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CISO Desk Reference Guide: A Practical Guide for CISOs [Print Replica] Kindle Edition
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From the excellent discussion of the evolving CISO role and how best to embed it in the organization, to fundamentals like data classification and controls, to advice on tools and techniques, the CISO Desk Reference Guide delivers multiple perspectives on the foundations of organizational cybersecurity. I would say this is essential reading for both aspiring and incumbent Chief Information Security Officers. The CISO Desk Reference Guide helps fill a critical gap in the ever-evolving information security common body of knowledge.
In the CISO Desk Reference Guide: A Practical Guide for CISOs, authors Bill Bonney, Gary Hayslip and Matt Stamper have written a tactical guide that can help the soon to be or new CISO get up and running. Each of the three have been in the information security space for decades, and bring their experience from the trenches to every chapter.
For the CISO that finds themselves in that position; they’ve entered it as a key entity in an organization. Poor information security controls can bring an organization to its knees. In the book, the authors share their experience and provide real-world experience that shows the CISO or security manager how to function most effectively in their roles as a CISO.
A recurrent problem for books with multiple authors is that the end-result often lacks consistency and are often simply a collection of different essays without a unifying theme. The authors here do an admirable job of avoiding that. Each chapter is clearly identified by who the specific author is. A benefit to the approach here is that each author brings their specific style to information security, such that the reader ends up with a broad and multifaceted methodology to the topic.
The 9 chapters in the book cover the entire range of the information security lifecycle; from regulatory issues, data classification, reporting to the board, tools, policies and more.
The previous point is not a trivial one as information security is not monolithic. There is certainly no single way to do information security. By learning the topic from the best and the brightest, an information security practitioner and CISO hopeful is able to ensure they will ultimately be successful in their endeavors.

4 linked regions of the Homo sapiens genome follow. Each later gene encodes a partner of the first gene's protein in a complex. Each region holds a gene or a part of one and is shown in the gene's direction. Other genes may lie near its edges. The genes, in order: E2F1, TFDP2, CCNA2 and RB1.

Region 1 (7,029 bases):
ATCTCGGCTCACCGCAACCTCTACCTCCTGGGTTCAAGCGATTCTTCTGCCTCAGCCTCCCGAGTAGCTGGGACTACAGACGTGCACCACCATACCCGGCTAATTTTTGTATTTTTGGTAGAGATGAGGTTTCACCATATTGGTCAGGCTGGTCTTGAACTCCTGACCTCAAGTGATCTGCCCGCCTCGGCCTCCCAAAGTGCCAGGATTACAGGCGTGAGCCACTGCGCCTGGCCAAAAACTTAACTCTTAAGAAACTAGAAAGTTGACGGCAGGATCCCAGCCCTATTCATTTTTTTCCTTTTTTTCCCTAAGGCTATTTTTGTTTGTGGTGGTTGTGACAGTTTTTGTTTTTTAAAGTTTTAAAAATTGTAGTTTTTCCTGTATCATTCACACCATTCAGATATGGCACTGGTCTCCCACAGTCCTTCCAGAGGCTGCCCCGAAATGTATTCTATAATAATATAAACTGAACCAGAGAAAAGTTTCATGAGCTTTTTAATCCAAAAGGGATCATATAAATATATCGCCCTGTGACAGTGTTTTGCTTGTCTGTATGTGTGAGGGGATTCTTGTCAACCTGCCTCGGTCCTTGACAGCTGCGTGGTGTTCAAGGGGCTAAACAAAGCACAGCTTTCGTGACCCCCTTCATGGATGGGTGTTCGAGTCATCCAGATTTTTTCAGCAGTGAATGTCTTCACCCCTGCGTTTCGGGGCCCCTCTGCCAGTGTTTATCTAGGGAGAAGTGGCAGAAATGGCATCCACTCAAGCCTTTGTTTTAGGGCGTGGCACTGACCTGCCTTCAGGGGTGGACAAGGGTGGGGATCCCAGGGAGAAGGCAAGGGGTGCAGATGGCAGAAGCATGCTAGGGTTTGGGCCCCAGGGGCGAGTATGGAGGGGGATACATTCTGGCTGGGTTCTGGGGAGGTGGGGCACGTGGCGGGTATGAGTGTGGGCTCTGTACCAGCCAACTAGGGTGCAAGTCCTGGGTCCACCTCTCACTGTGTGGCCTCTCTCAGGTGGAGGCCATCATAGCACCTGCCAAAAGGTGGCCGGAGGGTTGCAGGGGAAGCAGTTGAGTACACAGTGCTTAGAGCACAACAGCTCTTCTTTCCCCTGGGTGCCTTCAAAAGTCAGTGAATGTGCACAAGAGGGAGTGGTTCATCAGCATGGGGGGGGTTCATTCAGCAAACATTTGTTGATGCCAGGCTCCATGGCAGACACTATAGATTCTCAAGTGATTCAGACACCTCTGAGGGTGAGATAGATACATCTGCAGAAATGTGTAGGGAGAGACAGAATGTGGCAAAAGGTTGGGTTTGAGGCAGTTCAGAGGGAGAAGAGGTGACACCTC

Of course, an effective CISO can’t rely on any single book. And if they tried, that book would need to be about 2,500 pages long. But for those looking for a go-to reference when the CxO urgently calls, it would be a good idea for any information security professional to have a copy of the CISO Desk Reference Guide: A Practical Guide for CISOs handy. It’s an excellent desktop reference, and an indispensable one at that.
Here's what I specifically liked about the book:
* It gives thoughtful and thorough coverage of the CISO's areas of concern.
* The organization is innovative, which captured my attention.
* The use of questions to inform each chapter is also very likable.
* With each author's voice clearly indicated, it's useful to see three different ways of addressing the questions.
* It's neat how the three author perspectives merge into a single collection of recommendations at the end of each chapter.
* I really like the end of chapter summaries. I almost wish each one appeared at the beginning of the chapter rather than at the end!
After careful review, and a discussion with one of the authors, I have three constructive criticisms:
1. I kept looking for some commentary on what a CISO should do when their great plan is regularly undermined by the regular internal fight for resources; when do you accept a loss and keep going versus starting to polish your resume for the next job?
2. The book doesn't clearly answer this question: Is the CISO's problem space primarily a technology or a managerial one?
3. The next edition should include a new chapter on "CISO Management and Leadership Tools and Strategies". This wouldn't be a debate about which is better (manager versus leader), but a full description of how CISOs need to wield tools from both their manager and leader kits at the appropriate times. Sometimes switching between them as needed in the same conversation depending on the need: Will a rationale approach get me closer to my goal, or do I need to be persuasive and enter into the realm of emotions?
My thanks to the authors for their contributions and best of luck!
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A great resource for practitioners, written BY practitioners.Read more